The Complete Guide to Dispersed Camping in British Columbia, Alberta, and the Rest of Canada
By Kilee LeBlanc
Finding an available campsite in British Columbia or Alberta in the summer for tent camping or your campervan can sometimes prove difficult, especially if it’s close to a major city centre or tourist hot spot. Camping is incredibly popular with Canadians looking to get out of the hustle and bustle of the city and into nature to spend time with friends and family. Some sites book up months and even years in advance, so naturally, you might be looking for an alternative to your standard campground, including dispersed camping in Canada.
What Are Your Options for Dispersed Camping in Canada?
For starters, about 89% of Canada is designated as “Crown Land” which is available to Canadians for public use. Not all Crown Land is created equal, however, as finding an area suitable for camping varies between the provinces and territories. It is also quite difficult to understand and navigate the waters of Crown Land but with the amount of Crown Land available, it’s definitely worth looking into.
Focusing solely on the provinces of British Columbia and Alberta where some of the most popular campervan destinations are located, here are some options for legally dispersed camping in Canada.
Dispersed Camping in British Columbia
British Columbia has an abundance of camping on Crown Land that function like traditional campgrounds but with fewer amenities. Many of the Recreation sites can be accessed by a vehicle but some may require a hike in to reach them. Some are quite rustic but others may offer an outhouse (toilet paper not guaranteed), a fire ring, or a picnic table at your site.
Upon entering a rec site, be sure to read the board and rules (if posted) as some sites are manned by site hosts whereas some have a dropbox for payment. Fees are very nominal in rec sites (if any) making them an excellent option for travellers looking to get off the beaten path with the comfort of knowing you’re not trespassing on private property or camping illegally.
Where to find free camping in British Columbia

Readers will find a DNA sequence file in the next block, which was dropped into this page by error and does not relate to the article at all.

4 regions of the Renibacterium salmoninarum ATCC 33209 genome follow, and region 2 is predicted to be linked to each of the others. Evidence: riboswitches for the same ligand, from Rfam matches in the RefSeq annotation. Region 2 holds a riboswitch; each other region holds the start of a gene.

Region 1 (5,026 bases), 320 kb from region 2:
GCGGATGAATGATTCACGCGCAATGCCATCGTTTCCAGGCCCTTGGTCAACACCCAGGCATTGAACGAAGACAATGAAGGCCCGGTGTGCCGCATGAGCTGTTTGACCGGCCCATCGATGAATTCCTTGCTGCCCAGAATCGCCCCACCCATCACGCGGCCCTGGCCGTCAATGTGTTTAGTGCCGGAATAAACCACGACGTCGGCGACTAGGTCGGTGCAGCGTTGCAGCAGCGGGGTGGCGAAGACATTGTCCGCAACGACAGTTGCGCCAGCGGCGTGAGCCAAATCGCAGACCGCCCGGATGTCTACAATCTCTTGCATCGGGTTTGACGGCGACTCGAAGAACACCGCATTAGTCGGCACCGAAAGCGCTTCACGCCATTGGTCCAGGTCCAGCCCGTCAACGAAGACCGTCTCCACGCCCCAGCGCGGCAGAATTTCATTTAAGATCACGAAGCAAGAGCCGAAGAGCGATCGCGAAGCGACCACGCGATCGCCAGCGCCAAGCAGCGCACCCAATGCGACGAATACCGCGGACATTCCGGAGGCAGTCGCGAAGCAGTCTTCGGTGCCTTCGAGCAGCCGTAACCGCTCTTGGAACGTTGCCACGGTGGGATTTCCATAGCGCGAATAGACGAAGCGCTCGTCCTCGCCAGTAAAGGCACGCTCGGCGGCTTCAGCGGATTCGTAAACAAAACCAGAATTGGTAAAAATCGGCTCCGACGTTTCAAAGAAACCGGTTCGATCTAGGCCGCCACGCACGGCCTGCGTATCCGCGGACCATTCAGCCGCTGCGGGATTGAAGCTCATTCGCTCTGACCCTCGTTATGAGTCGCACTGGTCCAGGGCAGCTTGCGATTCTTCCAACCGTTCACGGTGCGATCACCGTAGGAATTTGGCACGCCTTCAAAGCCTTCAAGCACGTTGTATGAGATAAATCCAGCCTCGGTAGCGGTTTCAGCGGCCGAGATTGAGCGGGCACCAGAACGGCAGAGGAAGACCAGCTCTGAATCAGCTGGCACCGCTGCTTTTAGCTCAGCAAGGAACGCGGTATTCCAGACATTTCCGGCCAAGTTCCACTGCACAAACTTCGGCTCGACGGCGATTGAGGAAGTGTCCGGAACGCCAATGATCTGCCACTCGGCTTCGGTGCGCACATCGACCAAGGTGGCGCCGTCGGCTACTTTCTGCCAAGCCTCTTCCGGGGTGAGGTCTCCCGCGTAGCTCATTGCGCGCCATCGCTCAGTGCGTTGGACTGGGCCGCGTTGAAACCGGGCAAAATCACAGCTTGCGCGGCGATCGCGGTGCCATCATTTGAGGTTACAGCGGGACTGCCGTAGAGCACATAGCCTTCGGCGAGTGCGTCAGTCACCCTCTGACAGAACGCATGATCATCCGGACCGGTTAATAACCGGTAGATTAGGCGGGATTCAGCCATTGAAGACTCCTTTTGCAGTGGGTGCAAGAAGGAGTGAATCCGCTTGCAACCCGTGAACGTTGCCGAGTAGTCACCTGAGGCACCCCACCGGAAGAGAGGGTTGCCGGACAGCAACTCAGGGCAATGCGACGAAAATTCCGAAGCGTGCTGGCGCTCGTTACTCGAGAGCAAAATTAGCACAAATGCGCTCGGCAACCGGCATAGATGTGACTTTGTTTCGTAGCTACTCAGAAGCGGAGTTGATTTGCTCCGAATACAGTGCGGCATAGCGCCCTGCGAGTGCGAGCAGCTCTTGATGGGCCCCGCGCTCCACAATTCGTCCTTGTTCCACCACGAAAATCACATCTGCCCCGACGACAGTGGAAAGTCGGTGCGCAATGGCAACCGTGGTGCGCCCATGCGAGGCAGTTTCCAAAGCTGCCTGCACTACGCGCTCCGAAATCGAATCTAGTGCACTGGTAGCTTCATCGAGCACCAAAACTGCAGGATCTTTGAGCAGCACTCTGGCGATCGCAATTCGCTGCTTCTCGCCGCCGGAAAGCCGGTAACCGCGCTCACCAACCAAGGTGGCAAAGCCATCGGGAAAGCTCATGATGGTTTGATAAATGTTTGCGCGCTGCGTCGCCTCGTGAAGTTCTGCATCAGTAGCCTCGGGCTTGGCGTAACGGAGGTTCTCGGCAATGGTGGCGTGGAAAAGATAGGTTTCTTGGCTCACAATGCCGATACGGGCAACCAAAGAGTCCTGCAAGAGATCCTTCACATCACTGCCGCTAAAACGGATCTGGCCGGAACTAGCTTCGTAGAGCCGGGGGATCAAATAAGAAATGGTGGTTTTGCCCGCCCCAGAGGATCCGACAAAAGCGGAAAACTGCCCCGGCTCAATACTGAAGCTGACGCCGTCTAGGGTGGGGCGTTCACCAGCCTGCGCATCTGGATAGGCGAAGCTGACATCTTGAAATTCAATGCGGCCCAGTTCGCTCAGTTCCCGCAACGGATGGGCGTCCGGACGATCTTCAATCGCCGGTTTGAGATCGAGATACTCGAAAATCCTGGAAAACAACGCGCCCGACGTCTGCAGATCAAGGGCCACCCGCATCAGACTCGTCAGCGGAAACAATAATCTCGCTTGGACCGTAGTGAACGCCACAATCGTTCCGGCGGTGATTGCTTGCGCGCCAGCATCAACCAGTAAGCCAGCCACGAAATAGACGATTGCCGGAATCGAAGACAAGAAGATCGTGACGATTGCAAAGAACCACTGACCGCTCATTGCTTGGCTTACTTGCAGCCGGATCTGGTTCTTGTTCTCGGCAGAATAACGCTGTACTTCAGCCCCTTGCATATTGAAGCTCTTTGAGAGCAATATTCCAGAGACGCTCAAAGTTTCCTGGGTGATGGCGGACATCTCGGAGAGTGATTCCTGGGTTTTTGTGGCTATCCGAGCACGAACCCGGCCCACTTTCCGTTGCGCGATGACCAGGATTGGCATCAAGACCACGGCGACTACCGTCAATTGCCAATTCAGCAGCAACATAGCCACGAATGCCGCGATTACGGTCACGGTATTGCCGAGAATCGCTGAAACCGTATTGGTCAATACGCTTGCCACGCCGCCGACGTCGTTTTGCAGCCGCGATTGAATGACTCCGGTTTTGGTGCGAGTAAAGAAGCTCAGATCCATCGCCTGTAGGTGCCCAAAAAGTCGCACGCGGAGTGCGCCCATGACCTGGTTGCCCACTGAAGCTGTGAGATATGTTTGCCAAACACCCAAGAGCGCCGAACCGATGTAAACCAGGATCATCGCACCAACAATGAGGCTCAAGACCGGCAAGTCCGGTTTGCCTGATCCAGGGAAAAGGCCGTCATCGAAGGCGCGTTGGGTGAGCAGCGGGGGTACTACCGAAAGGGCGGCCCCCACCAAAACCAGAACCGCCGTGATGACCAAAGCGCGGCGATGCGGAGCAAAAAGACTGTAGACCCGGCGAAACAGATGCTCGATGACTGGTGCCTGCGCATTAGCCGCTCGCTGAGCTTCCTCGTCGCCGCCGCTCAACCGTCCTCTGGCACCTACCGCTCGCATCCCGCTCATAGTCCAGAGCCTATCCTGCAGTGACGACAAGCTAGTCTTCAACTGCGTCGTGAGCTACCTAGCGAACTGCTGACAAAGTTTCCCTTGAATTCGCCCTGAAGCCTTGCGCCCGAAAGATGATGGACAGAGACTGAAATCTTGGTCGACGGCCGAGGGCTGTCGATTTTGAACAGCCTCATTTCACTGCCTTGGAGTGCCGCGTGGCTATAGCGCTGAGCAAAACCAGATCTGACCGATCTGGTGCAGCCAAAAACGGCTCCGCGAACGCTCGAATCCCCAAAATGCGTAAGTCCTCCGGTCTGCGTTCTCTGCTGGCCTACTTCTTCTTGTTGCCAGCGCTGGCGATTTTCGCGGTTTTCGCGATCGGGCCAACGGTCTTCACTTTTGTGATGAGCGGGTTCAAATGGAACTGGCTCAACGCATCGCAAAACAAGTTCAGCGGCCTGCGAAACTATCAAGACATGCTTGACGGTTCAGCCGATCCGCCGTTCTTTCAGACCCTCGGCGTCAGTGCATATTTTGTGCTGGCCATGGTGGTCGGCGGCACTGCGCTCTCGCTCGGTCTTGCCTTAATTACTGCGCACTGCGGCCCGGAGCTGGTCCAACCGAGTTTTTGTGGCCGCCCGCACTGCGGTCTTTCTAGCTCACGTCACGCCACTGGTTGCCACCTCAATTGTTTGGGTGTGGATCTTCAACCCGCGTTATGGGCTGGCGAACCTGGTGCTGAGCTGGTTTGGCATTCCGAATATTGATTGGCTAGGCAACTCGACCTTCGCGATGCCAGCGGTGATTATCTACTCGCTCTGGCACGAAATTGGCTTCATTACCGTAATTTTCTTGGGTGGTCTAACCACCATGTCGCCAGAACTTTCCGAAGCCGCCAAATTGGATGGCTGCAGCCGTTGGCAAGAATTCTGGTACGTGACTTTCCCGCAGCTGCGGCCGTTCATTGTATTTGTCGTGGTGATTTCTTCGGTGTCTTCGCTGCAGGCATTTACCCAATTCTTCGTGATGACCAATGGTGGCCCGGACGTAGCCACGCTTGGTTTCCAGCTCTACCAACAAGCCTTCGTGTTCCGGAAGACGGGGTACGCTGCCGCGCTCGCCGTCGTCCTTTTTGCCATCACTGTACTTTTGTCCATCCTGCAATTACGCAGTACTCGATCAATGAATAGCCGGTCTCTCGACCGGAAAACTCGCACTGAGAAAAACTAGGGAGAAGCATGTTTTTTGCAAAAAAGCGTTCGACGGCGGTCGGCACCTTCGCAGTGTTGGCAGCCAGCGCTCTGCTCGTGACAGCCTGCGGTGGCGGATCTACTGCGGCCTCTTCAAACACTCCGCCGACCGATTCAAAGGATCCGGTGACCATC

- Backroads Mapbooks can be bought online or in-store (can often be found at gas stations) and is the country’s most trusted resource for outdoor adventures. There’s nothing like having a physical copy in your campervan at all times should technology fail! They also have an online paid app if you prefer to have something on your phone.
- Recreation Sites and Trails BC is the official government website for Recreation Sites in BC. It displays recreation sites and recreation trails for your camping and hiking needs.
Dispersed Camping in Alberta
Nearly all of Alberta’s western border consists of national and provincial parks – Jasper National Park, Banff National Park, Peter Lougheed Provincial Park, and Waterton Lakes National Park. Crossing the border into British Columbia also is covered in provincial parks – Mount Robson, Yoho, Kootenay, and Height of the Rockies Provincial Parks. This leaves little room for dispersed camping in these areas, as there are many designated campgrounds to choose from and freedom camping is frowned upon.
Not all of the province is national and provincial parks and there are opportunities to stay in recreation sites or “random camp” in public land use zones. This frees up the option to be a bit more spontaneous in your campervan travels.
Where to find campsites in Alberta:
- Alberta Parks is a great resource with lots of information on campgrounds and sites that are both reservable and non-reservable in Alberta.
- Public Land Use Zones – this site offers more information, including a map, on public land use zones in Alberta and the rules surrounding it.
Dispersed Camping in National and Provincial Parks in Canada
Camping outside of designated campgrounds while in National and Provincial Parks is generally prohibited and well-patrolled by conservation officers and rangers. This is to keep parks in their pristine state and to prevent further damage to the area. Depending on which park you’re going to, you may be able to purchase backcountry camping permits which would allow you to camp in the wilderness, far from any road or town. It’s always best to check with a park ranger or at an information desk in the nearest town as to where you can camp.
Dispersed Camping on Crown Land in Canada